Remember when you were a kid and how fun it was to go back-to-school shopping and get all new stuff? Nothing gave me greater confidence that I would conquer Phonics and ace math than a new pack of crayons and shiny new Trapper Keeper. Back-to-school shopping was a happy ritual that for me always softened the blow of summer coming to an end.
According to the National Retail Federation, families spend over $600 per year on school supplies in the U.S.! This makes sense as I see the supplies getting more sophisticated and the lists getting longer. I am a mother with two school-aged children still at home and I think I finally have curbed the madness that was back-to-school shopping for our family.
Recognizing the problem is the first step, right? Three years ago I saw a pattern that may sound familiar — every June, my kids would arrive home with backpacks full of perfectly good supplies that I bought in August that they either didn’t use or had barely used. When you think about it, what does a 2nd grader need to keep in place that requires 16 glue sticks? And 48 sharpened pencils? How much writing can someone who is just learning to spell actually do in a school year? I think even I still have a pencil, the pencil, I used in third grade.
So, at the Thornhill house, we shop at home first. Second, we hit Goodwill. Only when we can’t find that odd and unusual supply – like the 3-hole punch that fits into a binder – do we shop retail. Here’s how it went down this year: about two weeks ago, the kids and I rounded up anything in the house resembling a school supply and put it on our dining room table. This knocked off 11 of 19 items from my 10-year-old’s list. A new record!
Next, my colleague Taylor and I took Mia (my 10-year-old) shopping at three different Goodwill stores to see if we could find the remaining items, along with some jeans, denim shorts, and a raincoat. We found unopened folders – two to a pack, notebook paper, pencils (they were Easter pencils, but Mia didn’t care), a protractor, spiral notebook, and pocket folders.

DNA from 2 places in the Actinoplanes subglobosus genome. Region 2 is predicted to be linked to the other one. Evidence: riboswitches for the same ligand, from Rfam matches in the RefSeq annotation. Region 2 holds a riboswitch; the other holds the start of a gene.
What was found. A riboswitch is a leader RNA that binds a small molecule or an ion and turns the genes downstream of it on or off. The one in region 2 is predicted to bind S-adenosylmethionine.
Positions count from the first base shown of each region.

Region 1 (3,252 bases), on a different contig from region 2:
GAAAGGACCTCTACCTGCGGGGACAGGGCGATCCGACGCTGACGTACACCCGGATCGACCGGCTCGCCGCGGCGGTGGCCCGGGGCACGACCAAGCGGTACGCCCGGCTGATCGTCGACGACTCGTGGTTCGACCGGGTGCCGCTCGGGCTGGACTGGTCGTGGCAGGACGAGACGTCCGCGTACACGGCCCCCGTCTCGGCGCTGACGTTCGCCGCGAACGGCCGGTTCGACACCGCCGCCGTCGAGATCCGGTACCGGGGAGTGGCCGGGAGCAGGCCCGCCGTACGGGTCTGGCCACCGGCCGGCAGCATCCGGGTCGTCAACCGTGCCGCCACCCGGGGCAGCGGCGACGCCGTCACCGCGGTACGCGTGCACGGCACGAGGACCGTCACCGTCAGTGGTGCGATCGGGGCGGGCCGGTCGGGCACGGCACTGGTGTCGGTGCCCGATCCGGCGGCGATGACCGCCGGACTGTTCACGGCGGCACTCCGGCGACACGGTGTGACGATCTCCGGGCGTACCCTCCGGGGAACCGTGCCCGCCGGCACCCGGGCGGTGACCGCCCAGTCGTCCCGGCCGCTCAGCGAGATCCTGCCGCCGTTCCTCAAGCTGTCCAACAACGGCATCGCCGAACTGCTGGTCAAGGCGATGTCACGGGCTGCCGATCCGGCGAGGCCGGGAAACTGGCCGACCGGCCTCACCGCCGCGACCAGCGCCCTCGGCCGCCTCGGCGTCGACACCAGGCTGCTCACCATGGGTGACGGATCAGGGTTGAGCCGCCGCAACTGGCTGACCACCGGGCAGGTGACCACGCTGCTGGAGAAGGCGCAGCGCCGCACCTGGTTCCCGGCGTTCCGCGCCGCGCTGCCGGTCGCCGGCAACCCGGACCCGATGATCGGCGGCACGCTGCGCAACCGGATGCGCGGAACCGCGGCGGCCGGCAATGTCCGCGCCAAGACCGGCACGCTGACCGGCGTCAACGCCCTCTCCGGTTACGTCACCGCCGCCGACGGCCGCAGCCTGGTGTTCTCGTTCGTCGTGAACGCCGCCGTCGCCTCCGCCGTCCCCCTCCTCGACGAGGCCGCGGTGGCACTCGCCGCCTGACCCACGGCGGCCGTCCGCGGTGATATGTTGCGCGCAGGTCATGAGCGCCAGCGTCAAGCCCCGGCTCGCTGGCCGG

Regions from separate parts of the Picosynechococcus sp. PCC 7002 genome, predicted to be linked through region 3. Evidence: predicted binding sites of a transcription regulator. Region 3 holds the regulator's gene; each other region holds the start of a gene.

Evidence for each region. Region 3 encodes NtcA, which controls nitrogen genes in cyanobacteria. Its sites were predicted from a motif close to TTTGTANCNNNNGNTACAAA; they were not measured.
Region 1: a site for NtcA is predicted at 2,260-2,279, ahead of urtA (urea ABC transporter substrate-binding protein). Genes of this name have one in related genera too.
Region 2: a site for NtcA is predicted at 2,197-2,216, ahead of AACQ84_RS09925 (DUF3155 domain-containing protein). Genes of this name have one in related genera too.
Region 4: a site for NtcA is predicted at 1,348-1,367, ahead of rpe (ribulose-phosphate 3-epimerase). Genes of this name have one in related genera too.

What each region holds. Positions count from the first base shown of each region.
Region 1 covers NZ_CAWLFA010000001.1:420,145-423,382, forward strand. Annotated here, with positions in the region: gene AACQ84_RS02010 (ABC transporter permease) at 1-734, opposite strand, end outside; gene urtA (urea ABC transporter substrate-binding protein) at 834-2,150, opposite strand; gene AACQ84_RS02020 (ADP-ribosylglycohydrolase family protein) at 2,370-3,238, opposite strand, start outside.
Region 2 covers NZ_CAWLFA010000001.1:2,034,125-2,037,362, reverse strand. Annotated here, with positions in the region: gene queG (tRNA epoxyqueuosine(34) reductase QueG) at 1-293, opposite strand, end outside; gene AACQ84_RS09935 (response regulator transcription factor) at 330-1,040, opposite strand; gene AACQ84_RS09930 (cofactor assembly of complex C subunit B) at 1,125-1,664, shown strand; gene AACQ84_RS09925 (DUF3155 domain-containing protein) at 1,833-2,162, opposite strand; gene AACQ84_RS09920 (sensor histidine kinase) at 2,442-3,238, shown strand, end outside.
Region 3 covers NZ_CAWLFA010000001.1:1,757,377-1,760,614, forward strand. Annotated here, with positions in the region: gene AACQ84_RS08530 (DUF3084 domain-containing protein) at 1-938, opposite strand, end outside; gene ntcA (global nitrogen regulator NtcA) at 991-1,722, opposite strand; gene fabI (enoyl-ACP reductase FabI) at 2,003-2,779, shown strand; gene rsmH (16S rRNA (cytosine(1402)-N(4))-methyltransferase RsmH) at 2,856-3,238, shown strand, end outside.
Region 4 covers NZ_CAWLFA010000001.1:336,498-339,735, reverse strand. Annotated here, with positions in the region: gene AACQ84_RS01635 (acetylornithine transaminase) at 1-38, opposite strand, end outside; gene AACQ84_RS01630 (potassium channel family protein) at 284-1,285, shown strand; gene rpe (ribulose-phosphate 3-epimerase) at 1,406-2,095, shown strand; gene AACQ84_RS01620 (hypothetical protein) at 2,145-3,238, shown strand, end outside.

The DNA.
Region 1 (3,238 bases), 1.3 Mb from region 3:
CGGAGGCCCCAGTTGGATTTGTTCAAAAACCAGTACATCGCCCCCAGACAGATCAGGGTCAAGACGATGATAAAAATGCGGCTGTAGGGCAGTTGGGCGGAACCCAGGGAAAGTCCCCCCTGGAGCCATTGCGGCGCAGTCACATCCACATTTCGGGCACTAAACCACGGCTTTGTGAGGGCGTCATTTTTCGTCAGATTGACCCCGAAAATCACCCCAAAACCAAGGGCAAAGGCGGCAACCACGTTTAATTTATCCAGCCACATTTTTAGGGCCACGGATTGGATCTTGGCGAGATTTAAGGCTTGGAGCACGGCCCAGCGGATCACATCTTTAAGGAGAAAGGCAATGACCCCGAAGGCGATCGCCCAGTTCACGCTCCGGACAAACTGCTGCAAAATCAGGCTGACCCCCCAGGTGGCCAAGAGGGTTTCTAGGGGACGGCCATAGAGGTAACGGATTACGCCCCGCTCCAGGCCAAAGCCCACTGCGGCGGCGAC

In total, I spent about $8 on those supplies. Best of all, we found nearly new jeans and denim shorts – both with trendy lace trim – for $2.99 apiece. Denim items are hard to find for Mia, so to get two pair at Goodwill for $6 total, was a win!
The only things left on the list are plastic pocket dividers, thin markers, a roll of masking tape and a raincoat. We still have five weeks until school starts and about 12 more Goodwill stores in our area we can visit before then. The best part about this strategy, and our (my!) commitment to following it for three years, is that the awareness and appreciation my kids have for reuse seems to be stronger. They no longer complain about their supplies versus their friends’ stash of shiny new stuff and they do seem a little more aware of the value of reuse. (That might just be my motherly delusions, but I’m going with it!)
If you have ideas for how to save money on back-to-school shopping or reuse in general, let us know. We’d love to hear from you!